The pool fund aka as the fool fund is not the only money that was embellezed many of lost four thousand that was prepaid for the sewer that money was misused to help pay for a lawsuit. Never trust a used car salesman,a lawyer or a polictio.


Way back when I gave $20 to the fund, I’d like it back now, with interest please…


Dear shelworth,

Donations to a “pool fund” was a different fund. That money is now housed with the city of Morro Bay. That’s a long, long story. I encourage you to ask them for it.


I’d like to hear the story. I can’t get any ipecac, so reading about local government corruption is the next best thing.

julie too

This is written better than me trying to explain.



That was a betting pool, not a swimming pool…to see if a sewer would ever be built. Seems everyone lost!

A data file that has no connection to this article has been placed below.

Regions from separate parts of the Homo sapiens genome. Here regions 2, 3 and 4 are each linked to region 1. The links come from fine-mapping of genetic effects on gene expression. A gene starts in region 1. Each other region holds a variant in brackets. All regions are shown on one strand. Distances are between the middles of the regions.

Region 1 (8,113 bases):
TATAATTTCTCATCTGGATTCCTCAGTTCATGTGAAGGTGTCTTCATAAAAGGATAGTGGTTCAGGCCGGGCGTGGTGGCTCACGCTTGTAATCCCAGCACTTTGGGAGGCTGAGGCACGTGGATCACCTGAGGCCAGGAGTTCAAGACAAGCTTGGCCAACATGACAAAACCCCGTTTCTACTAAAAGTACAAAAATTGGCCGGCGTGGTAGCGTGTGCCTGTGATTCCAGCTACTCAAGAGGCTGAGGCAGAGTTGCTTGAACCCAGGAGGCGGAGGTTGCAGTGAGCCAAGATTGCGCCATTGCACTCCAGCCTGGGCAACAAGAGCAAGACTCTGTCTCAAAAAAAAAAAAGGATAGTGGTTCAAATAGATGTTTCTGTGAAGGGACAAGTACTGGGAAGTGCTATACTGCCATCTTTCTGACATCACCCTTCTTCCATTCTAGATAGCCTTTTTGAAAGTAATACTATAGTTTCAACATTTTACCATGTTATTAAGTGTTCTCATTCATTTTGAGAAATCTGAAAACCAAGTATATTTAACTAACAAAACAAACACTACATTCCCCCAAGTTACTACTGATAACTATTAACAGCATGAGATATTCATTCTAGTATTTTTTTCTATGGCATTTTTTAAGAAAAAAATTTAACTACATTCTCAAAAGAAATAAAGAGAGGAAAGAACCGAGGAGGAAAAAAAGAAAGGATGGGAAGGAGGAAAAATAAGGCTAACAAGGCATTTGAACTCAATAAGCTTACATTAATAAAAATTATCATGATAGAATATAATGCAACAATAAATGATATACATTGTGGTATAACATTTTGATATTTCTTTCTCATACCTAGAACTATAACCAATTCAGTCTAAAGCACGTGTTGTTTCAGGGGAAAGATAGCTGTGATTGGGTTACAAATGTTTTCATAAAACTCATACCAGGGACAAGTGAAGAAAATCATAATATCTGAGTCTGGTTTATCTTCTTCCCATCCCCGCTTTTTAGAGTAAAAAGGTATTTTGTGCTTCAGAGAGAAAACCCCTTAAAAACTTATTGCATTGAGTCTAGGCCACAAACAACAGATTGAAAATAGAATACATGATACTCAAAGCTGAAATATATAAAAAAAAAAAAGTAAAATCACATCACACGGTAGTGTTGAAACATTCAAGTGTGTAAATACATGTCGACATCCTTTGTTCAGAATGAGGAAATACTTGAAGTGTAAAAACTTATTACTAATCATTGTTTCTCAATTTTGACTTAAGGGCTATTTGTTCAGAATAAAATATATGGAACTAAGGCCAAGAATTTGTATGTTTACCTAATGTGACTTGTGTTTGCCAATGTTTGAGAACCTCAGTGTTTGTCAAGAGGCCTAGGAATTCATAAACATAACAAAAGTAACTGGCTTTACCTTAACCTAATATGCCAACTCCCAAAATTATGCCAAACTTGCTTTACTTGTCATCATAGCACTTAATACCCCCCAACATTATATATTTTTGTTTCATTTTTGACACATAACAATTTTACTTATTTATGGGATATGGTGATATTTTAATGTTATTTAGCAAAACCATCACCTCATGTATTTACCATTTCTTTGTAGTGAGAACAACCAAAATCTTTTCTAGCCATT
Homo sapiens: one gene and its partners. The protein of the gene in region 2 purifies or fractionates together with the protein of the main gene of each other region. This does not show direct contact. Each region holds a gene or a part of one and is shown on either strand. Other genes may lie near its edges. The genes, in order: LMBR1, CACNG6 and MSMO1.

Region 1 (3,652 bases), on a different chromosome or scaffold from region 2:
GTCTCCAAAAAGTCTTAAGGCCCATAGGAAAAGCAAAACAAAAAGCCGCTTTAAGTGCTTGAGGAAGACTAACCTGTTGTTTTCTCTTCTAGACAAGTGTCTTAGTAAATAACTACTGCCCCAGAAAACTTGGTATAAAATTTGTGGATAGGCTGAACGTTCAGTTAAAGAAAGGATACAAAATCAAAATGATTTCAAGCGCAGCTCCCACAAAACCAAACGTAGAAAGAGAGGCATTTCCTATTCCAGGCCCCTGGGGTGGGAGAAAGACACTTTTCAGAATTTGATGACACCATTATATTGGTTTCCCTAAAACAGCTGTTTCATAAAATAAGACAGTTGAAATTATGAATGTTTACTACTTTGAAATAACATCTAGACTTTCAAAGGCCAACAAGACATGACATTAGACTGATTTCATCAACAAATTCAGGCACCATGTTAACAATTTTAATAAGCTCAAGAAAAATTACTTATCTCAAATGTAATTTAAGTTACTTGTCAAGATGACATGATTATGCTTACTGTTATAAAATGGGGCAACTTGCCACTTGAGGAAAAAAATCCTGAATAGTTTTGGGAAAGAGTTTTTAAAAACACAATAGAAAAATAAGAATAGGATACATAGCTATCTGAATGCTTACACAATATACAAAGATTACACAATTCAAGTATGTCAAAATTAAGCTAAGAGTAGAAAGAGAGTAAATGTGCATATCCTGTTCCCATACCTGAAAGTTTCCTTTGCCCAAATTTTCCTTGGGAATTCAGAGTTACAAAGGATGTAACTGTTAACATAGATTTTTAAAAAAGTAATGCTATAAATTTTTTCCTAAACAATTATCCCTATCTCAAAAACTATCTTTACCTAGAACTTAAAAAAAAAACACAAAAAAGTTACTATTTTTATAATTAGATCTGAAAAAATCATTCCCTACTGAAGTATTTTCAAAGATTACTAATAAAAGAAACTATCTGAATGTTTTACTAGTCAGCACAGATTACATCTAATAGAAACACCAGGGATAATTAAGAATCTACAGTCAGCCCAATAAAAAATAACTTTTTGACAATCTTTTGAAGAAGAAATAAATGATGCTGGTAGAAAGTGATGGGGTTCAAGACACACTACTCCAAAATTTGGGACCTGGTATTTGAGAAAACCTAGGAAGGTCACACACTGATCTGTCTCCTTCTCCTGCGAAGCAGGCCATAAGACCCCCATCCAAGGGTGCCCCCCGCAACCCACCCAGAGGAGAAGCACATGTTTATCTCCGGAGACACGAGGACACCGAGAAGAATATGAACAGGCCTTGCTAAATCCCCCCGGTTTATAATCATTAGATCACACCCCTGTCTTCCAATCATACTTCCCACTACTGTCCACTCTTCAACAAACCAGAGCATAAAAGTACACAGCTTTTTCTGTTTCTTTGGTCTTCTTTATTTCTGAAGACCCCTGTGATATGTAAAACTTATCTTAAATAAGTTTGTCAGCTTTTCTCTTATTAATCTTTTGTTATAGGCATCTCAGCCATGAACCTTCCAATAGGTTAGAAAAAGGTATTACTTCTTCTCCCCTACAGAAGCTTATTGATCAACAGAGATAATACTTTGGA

Can they swim in the new sewer?


the remaining recall sewer roaches can, and will.


And the beat goes on.


They are crooks just like some of our local developers.


Administrative costs is the thievery tool most used by staff to obtain extra funds for themselves. Most local governments have close to 75% of their budgets that go towards salaries, benefits, retirements and whatever else they can get. So these staff positions are already funded thru the budget process. Now comes along a revenue source, like increased sales tax for roads or additional TOT tax, and staff will attach administrative costs. Now these people have already been budgeted so while taking these administrative costs what they are really doing is depriving the tax payer for what they have paid for. Check some of the project costs and you can see where up to 30% of the funds for the project have gone to administrative costs to pay for positions already budget. Plain and simple that is the definition of stealing.


Like Los Osos was ever going to build a pool….please. It would take them 25 years and multiple fist fights just to determine where to put the damn thing.